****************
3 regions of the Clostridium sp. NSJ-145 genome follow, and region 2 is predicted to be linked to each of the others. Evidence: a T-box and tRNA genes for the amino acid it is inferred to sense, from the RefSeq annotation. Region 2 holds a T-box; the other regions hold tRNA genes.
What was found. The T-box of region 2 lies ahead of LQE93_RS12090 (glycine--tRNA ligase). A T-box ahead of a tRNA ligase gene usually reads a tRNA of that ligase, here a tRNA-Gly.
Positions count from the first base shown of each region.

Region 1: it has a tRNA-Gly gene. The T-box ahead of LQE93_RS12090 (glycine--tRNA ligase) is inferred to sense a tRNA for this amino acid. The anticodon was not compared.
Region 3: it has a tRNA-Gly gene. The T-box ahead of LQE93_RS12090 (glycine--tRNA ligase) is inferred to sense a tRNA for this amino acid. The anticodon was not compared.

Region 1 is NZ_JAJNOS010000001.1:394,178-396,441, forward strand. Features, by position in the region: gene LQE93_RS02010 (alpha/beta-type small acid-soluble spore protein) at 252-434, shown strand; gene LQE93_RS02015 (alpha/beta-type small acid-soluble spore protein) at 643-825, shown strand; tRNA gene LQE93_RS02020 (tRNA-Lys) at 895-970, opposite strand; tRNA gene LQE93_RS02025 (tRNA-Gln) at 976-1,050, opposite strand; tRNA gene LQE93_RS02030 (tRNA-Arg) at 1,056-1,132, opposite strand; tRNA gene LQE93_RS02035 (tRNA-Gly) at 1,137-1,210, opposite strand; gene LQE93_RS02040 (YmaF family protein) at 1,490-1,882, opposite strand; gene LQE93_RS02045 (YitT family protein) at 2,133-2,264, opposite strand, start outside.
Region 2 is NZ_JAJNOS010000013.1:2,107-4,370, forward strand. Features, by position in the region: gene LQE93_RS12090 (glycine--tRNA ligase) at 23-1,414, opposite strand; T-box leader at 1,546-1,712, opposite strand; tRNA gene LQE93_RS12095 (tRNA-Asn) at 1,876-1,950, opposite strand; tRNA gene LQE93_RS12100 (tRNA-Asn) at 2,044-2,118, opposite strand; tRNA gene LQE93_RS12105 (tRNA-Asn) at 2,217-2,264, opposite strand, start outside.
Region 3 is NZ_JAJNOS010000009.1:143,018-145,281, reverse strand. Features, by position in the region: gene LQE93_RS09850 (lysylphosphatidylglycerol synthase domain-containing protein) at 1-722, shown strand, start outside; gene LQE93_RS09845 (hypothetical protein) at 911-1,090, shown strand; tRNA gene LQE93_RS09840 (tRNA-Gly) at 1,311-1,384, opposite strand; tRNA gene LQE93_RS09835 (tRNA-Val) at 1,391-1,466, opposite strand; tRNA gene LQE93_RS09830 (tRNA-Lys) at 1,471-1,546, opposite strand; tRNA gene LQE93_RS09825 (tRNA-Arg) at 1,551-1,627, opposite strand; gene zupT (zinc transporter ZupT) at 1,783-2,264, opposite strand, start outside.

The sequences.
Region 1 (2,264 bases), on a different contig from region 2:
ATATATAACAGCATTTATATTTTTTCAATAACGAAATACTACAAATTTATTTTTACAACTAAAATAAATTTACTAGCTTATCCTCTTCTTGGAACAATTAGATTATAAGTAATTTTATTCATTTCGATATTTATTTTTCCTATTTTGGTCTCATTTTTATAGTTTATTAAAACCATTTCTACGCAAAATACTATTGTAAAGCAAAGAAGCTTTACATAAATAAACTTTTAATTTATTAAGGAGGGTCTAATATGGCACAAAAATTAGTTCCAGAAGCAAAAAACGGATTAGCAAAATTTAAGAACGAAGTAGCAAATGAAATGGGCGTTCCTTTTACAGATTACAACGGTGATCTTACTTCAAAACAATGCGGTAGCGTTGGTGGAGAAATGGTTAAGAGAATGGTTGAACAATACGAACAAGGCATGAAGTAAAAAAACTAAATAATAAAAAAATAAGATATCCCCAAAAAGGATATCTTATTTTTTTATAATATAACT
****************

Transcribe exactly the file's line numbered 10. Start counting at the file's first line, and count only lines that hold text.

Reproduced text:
Region 1 (2,264 bases), on a different contig from region 2: